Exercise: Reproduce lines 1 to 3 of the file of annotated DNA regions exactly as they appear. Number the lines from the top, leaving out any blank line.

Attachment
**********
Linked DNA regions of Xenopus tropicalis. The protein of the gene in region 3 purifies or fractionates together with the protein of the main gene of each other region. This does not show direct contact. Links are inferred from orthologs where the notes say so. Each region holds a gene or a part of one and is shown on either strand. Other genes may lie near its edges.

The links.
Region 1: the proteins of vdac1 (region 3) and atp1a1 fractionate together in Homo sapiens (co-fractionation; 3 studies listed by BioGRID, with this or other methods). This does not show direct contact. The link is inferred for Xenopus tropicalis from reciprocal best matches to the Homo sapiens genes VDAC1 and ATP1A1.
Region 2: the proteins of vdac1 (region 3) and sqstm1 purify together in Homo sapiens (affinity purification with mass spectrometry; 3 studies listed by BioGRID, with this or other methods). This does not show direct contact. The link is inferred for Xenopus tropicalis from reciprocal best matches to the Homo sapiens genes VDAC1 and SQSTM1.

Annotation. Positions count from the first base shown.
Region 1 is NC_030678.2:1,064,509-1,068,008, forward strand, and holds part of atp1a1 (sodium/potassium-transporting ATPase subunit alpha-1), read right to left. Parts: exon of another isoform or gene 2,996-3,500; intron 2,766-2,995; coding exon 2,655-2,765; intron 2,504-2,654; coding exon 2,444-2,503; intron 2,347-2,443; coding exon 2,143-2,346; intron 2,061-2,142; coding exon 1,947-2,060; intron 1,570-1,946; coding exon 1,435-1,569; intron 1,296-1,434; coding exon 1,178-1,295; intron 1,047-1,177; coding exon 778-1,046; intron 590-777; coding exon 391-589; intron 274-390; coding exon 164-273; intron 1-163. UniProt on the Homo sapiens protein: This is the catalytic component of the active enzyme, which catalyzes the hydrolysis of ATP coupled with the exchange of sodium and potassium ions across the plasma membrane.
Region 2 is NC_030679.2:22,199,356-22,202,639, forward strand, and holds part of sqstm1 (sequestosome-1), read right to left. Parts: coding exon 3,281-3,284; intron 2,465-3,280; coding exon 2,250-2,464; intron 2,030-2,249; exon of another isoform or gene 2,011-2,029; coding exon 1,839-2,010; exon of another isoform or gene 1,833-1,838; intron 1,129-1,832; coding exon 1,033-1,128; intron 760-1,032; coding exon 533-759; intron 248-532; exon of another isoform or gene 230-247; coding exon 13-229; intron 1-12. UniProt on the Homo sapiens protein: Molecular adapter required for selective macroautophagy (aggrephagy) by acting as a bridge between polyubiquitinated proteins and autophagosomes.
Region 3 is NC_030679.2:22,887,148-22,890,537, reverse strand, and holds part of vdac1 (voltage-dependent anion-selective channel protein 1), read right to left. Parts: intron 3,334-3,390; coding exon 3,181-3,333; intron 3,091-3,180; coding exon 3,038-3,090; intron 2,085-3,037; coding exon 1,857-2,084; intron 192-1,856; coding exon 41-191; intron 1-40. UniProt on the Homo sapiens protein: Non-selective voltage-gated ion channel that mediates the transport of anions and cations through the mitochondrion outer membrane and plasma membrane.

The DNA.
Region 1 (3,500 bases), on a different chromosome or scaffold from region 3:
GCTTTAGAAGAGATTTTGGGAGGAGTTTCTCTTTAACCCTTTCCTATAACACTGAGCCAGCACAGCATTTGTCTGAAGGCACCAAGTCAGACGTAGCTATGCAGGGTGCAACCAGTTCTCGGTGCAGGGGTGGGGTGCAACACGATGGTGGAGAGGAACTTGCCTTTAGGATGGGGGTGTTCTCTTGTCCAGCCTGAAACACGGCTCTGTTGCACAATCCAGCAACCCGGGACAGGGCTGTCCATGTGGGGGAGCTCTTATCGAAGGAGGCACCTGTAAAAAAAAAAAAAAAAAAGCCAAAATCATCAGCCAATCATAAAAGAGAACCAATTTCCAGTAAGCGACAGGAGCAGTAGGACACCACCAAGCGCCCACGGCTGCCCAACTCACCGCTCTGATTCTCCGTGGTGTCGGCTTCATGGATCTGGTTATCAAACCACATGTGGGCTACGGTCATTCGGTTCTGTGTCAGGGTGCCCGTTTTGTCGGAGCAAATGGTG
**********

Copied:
Linked DNA regions of Xenopus tropicalis. The protein of the gene in region 3 purifies or fractionates together with the protein of the main gene of each other region. This does not show direct contact. Links are inferred from orthologs where the notes say so. Each region holds a gene or a part of one and is shown on either strand. Other genes may lie near its edges.

The links.
Region 1: the proteins of vdac1 (region 3) and atp1a1 fractionate together in Homo sapiens (co-fractionation; 3 studies listed by BioGRID, with this or other methods). This does not show direct contact. The link is inferred for Xenopus tropicalis from reciprocal best matches to the Homo sapiens genes VDAC1 and ATP1A1.